GitHub launches Security Lab to boost open source security

When it comes to open source software security, nobody could accuse Microsoft-owned development platform GitHub of not thinking big when it came up with the idea for Security Lab.

Launched last week at its GitHub Universe developer conference, the idea sounds simple enough – create a global platform for reporting and fixing security vulnerabilities in open source projects before they do serious damage.

It sounds so obvious, it’s surprising that nobody’s thought of it before. That might have something to do with the size of the job, admitted GitHub’s vice president of security product management in Security Lab’s launch blog:

Securing the world’s open source software is a daunting task.

The JavaScript ecosystem alone encompasses more than a million projects, not helped by the dauting 500:1 ratio of developers to security experts with the knowledge of how to fix things.

Lots of developers crank out vulnerable code, leaving a tiny clean-up squad to pick up the mess of a problem that sprawls across thousands of companies.

Feeling depressed yet? Don’t be – that’s where GitHub’s Security Lab steps in.

To boost credibility, GitHub has already signed up big companies – namely Google, Oracle, Mozilla, Intel, Uber, VMWare, J.P. Morgan, F5, NCC Group, IOActive, Trail of Bits, HackerOne, as well as Microsoft and LinkedIn.

This has already borne fruit, with these companies collectively finding more than 100 CVE-level security vulnerabilities in open source code. Anyone who joins them will qualify for bug bounties of up to $3,000, GitHub said.

Vulnerability count

The list of goodies goes on, such as Security Lab making available a free-to-use analysis engine, CodeQL which GitHub acquired when it bought Semmle in September:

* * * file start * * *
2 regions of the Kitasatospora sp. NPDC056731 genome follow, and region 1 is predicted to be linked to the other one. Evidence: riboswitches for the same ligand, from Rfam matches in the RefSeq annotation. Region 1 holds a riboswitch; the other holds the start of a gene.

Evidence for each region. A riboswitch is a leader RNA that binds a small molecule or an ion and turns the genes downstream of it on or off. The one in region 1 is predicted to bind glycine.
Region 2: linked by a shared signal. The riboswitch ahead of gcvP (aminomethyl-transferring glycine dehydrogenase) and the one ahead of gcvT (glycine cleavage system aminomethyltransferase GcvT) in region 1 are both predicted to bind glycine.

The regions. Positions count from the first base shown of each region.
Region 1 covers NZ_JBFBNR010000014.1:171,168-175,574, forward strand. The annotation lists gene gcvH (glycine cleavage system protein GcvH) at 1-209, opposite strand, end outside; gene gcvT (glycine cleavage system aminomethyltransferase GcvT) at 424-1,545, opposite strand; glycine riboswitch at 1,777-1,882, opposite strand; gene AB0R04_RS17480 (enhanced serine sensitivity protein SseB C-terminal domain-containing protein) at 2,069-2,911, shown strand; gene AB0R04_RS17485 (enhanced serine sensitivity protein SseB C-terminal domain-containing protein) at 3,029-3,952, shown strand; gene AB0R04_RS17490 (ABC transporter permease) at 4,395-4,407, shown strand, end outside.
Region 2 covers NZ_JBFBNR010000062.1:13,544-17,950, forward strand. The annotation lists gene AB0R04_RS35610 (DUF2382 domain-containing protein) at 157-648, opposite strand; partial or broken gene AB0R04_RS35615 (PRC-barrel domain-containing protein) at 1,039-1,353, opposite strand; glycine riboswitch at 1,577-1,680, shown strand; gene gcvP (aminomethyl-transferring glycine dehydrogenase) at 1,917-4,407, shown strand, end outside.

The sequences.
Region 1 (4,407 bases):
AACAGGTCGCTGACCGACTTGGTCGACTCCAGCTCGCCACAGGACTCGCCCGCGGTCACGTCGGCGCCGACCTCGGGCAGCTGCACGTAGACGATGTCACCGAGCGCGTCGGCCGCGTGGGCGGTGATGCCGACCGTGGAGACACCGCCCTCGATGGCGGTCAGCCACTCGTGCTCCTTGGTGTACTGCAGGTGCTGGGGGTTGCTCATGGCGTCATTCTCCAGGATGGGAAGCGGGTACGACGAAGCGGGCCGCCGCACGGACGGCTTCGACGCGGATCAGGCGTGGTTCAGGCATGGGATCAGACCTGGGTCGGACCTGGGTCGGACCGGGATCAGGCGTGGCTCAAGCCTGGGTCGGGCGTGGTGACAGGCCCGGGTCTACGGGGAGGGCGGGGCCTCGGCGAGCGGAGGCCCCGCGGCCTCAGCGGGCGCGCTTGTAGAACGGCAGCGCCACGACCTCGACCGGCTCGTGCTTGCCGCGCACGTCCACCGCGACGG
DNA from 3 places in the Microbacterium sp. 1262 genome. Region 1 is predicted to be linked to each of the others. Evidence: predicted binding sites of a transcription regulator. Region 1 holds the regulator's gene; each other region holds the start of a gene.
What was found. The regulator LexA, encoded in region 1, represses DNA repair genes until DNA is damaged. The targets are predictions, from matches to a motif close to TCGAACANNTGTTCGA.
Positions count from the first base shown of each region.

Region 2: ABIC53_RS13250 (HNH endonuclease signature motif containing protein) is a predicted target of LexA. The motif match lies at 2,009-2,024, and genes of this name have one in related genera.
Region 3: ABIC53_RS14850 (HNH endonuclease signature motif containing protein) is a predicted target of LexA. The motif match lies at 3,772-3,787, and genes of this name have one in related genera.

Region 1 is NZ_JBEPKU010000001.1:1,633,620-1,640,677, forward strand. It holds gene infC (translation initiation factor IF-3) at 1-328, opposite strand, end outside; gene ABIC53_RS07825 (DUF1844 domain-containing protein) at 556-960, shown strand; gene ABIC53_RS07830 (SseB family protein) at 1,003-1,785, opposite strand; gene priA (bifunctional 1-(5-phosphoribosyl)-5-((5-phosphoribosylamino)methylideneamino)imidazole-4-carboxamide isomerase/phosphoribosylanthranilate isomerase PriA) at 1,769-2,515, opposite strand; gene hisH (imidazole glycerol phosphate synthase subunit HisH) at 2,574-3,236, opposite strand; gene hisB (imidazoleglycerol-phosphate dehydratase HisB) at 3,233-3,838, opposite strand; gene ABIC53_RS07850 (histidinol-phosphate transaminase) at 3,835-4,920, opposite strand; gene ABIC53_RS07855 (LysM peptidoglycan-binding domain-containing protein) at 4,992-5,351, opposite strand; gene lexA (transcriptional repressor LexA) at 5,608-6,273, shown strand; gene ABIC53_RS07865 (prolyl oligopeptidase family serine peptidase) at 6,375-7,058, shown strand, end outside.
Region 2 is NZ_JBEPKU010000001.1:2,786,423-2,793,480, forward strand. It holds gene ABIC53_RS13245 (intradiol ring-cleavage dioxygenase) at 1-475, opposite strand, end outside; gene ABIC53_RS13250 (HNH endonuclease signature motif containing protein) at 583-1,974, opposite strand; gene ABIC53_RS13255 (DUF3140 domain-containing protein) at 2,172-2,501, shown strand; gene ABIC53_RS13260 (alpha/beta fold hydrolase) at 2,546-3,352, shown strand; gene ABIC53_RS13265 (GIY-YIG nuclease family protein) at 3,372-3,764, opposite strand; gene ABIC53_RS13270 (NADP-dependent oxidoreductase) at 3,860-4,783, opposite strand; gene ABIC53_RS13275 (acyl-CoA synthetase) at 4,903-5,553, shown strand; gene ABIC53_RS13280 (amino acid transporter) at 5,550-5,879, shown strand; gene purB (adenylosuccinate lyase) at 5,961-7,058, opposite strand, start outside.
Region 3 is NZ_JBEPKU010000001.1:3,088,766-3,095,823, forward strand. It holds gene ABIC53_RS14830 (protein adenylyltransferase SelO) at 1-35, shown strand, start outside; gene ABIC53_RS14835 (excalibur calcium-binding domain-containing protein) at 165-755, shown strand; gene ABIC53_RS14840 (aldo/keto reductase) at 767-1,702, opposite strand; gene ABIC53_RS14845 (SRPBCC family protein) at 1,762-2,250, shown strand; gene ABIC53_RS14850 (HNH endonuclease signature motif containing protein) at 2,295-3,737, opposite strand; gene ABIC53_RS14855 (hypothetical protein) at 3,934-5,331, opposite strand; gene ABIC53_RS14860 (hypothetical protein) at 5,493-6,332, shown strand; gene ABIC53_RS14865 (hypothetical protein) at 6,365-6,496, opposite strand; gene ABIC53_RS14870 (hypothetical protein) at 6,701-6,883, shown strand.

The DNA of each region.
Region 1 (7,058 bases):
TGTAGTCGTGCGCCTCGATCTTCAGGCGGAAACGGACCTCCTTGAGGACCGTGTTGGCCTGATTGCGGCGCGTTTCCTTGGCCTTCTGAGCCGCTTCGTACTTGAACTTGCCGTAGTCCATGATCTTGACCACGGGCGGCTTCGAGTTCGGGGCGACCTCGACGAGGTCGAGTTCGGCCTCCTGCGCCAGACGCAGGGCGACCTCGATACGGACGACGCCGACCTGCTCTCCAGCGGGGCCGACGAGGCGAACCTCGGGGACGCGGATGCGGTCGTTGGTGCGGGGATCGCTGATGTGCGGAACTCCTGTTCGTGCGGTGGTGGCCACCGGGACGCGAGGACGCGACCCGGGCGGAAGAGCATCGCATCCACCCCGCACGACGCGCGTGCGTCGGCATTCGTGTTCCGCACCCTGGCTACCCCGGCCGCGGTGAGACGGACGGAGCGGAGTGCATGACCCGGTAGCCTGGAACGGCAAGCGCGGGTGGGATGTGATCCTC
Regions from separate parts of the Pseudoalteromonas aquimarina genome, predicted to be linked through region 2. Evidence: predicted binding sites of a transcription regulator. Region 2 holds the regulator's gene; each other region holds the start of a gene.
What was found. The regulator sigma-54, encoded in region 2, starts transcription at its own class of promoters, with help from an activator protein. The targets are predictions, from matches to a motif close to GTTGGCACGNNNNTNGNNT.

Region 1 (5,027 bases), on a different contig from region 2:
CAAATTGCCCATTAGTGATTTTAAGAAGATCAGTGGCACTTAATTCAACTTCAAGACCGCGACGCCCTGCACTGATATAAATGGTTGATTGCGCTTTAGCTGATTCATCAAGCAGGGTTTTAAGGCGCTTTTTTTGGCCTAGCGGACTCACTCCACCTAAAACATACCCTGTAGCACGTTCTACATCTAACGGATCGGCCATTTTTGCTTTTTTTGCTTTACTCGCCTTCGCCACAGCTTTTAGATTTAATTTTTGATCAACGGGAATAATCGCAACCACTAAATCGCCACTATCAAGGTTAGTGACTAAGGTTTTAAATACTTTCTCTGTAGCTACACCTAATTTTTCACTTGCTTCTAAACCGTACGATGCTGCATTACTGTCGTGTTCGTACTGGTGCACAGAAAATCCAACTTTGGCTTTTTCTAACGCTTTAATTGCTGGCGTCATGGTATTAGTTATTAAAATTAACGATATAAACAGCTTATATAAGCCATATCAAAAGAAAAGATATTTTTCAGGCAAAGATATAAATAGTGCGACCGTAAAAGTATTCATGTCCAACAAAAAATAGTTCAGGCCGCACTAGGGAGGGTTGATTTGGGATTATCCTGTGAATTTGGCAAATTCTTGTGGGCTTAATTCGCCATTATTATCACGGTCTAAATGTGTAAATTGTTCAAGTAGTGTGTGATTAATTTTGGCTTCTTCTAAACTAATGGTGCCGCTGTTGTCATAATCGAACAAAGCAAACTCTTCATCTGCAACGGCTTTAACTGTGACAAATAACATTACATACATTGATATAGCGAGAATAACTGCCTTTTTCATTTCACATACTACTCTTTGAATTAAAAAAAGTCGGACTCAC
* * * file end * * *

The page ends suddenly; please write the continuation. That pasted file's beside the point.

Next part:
If you know of a coding mistake that caused a vulnerability, you can write a query to find all variants of that code, eradicating a whole class of vulnerabilities forever.

Perhaps the simplest innovation of all is that Security Lab will operate as a CVE Numbering Authority (CNA) – a critical piece of security architecture for a project that aims to shine a wider light on security problems in open source projects.

Currently, GitHub says at least 40% of security flaws affecting open source don’t receive a CVE when they’re announced, which means they are excluded from public databases that tell customers they have something to patch.

Security Lab will sort this with security advisories for users of affected projects, backed by automated security updates when patches are available and a Security Advisory API to integrate the flaw database into third-party tools.

There’s even a neat token-scanning system to spot hard-coded credentials in the formats used by 20 different cloud providers:

When we detect a match, we notify the appropriate service provider and they take action, generally revoking the tokens and notifying the affected users.

Will it work?

Let’s return to the sheer scale of the open source security problem and the difficulty of enrolling enough of this base to make a difference.

Open source is, and always has been, a world of the long and hard-to-reach tail. GitHub is hopeful its Security Lab will hack off a chunk of this but that might still leave a lot of barely monitored projects in the wild.

There’s also the small issue of whether open source developers will trust something that is a collaboration between Microsoft and lots of other makers of big-brand proprietary software.

The optimistic argument is that the real innovation here isn’t simply the setting up of a single open source vulnerability management platform, but the way it might embed the use of scanning tools and methodologies.

The best way to secure anything is to make it secure before it is released and to accelerate the process of finding, publicising and fixing flaws when they are found.

On a separate front, GitHub also announced its Archive Code Vault, a sort of cold storage vault for open source code located in an underground Arctic bunker.

Just like lifeforms, it turns out that code can go extinct too. If developers can’t find every flaw today, at least in years to come they’ll know where to look.